The USS Eversole (DD-789) served in the U.S. Navy for over two and a half decades in the mid-20th century. She was named for Lieutenant John Thomas Eversole who was posthumously awarded the Navy Cross for his actions at the Battle of Midway in World War II. Eversole was commissioned as a Gearing-class naval vessel.
Eversole was laid down at Seattle, Washington by the Todd Pacific Shipyards Corporation in February 1945, launched in January 1946, and commissioned in May with Commander B. P. Ross in command. Supporting a crew complement of 336, Eversole was 390 feet, six inches long and armed with ten 21-inch torpedo tubes, eleven 20-millimeter anti-aircraft guns, six five-inch anti-aircraft guns, and twelve 40-millimeter anti-aircraft guns. She had a cruising speed of 36.8 knots and a range of 4,500 nautical miles at 20 knots.
Eversole reported for duty at San Diego in October 1946. The destroyer sailed to the Far East on two occasions for patrol duty off China and Japan. While on a similar tour in 1950, Eversole began screening aircraft carriers during strikes on North Korea, and returned to San Diego in February 1951. Eversole then served a second tour of duty from August 1951 to April 1952, during which she helped bombard coastal areas such as Hungnam and Wonsan, and also joined the Blockading and Escort Force. Similar duties were performed during her third tour of Korea from November 1952 to June 1953.
Eversole routinely deployed to the Far East on annual voyages from 1954 through 1962, during which she served on the Taiwan Patrol as well as fleet exercises off Japan, the Philippines, and Okinawa. The destroyer passed through Australia in 1957 and 1958 while serving with the 7th Fleet. Eversole alternated these deployments with operations on the west coast, ports in the Pacific Northwest, and the Hawaiian Islands. For her Korean War service, Eversole was awarded seven battle stars.
Eversole completed an FRAM upgrade in 1963 and remained in service until being decommissioned in July 1973. Struck from the Navy list in September, Eversole was then transferred to Turkey, renamed Gayret, and served with the Turkish Navy until 1995. The former Eversole was then designated as a museum at Izmit, Turkey.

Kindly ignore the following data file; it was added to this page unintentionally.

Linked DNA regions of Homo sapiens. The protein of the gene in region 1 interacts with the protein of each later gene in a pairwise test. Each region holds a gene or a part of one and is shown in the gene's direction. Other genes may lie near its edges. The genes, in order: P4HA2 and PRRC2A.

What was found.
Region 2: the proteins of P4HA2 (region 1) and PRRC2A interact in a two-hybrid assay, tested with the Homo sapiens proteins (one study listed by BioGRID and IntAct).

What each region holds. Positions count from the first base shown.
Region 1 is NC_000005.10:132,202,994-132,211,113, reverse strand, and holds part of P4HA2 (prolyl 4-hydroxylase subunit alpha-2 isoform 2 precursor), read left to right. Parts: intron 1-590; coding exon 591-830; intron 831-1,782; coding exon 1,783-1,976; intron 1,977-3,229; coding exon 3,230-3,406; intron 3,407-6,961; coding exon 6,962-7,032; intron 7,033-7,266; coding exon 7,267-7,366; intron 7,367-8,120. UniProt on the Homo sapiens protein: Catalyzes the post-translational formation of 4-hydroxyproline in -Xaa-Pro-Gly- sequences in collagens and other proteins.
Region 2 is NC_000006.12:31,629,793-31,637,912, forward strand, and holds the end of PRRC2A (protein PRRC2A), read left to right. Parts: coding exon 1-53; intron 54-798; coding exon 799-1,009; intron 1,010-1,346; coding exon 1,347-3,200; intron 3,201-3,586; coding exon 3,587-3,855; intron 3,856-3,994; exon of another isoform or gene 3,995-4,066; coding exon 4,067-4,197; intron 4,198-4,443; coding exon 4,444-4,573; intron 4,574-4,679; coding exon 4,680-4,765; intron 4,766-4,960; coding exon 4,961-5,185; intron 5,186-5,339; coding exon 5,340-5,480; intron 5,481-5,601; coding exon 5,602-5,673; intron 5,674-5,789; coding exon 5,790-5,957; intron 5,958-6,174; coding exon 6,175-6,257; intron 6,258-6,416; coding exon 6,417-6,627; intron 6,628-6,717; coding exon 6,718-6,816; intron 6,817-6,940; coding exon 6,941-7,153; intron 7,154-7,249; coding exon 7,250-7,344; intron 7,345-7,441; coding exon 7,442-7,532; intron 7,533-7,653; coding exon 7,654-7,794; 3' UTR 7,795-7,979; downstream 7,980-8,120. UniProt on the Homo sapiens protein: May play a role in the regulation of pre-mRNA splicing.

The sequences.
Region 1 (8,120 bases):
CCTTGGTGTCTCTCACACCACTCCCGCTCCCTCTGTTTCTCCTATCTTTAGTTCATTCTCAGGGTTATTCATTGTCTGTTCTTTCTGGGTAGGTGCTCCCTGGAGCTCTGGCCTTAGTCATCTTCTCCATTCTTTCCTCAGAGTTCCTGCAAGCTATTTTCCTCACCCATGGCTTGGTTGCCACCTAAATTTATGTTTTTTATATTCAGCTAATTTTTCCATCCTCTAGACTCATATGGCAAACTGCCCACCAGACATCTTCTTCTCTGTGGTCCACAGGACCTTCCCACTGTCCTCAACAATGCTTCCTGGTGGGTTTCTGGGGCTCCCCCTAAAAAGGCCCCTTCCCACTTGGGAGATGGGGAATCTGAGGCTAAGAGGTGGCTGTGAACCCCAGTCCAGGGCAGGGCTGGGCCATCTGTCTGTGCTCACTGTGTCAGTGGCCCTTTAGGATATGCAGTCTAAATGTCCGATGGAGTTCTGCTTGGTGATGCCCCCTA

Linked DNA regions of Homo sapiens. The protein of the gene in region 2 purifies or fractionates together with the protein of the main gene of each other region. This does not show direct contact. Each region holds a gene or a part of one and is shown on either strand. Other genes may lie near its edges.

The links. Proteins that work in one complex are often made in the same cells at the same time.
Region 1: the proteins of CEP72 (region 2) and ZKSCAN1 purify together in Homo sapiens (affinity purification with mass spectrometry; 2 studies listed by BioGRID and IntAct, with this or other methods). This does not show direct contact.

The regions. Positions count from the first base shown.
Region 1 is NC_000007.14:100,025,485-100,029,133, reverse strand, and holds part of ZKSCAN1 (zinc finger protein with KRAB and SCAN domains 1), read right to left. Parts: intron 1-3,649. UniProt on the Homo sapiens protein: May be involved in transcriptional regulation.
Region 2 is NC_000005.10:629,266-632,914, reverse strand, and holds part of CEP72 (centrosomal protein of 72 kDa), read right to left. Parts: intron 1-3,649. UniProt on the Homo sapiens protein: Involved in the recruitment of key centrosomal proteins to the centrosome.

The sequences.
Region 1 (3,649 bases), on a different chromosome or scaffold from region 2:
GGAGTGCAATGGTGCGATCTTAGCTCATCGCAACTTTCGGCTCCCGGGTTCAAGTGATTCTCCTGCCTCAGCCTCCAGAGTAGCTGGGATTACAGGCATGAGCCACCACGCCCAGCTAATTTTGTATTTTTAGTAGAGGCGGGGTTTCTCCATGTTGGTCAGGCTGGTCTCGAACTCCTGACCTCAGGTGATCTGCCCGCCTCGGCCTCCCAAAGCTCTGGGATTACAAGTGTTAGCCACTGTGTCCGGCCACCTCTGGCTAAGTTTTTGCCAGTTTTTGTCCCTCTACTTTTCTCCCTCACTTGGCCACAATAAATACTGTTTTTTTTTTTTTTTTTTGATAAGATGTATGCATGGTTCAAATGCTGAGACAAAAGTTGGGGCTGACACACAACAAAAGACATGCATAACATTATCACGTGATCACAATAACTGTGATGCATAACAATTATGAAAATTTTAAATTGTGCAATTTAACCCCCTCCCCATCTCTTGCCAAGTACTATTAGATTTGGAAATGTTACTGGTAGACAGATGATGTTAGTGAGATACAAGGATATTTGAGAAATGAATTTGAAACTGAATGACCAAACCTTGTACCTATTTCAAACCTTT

Asbestos Risk on the USS Eversole (DD-789)
The new industrial technologies that emerged in the period of the industrial revolution brought about an increased demand for new products like asbestos insulation. Starting in the 1930s, asbestos was used on board seagoing vessels like Eversole because of new safety regulations. Asbestos has several properties which made it seemingly ideal for use in ships. Because asbestos fiber acts as such an efficient insulation, it could be found wrapped around the steam pipes and was also heavily deployed around boilers and engines.
No matter what jobs were performed by a crewman, service aboard a Navy vessel most likely resulted in some level of asbestos exposure. Certain jobs suffered from a higher degree of asbestos exposure, however; mechanics working in the engine room and those handling machinery or dealing with fire suppression or battle damage were more likely to inhale or ingest asbestos fibers. Asbestos insulation which becomes worn or damaged can become dislodged into the air making it easy for those in the area to breathe it in.
Researchers have found a positive relationship between breathing asbestos fibers and the development of mesothelioma. Individuals who worked regularly with asbestos fibers over a long period of time have a higher risk of developing mesothelioma than crewmen who didn’t.Sources
Haze Gray & Underway. Dictionary of American Naval Fighting Ships. DD-789.
(http://www.hazegray.org/danfs/destroy/dd789txt.htm) Retrieved 16 February 2011.
NavSource Naval History. Eversole (DD-789).
(http://www.navsource.org/archives/05/789.htm) Retrieved 16 February 2011.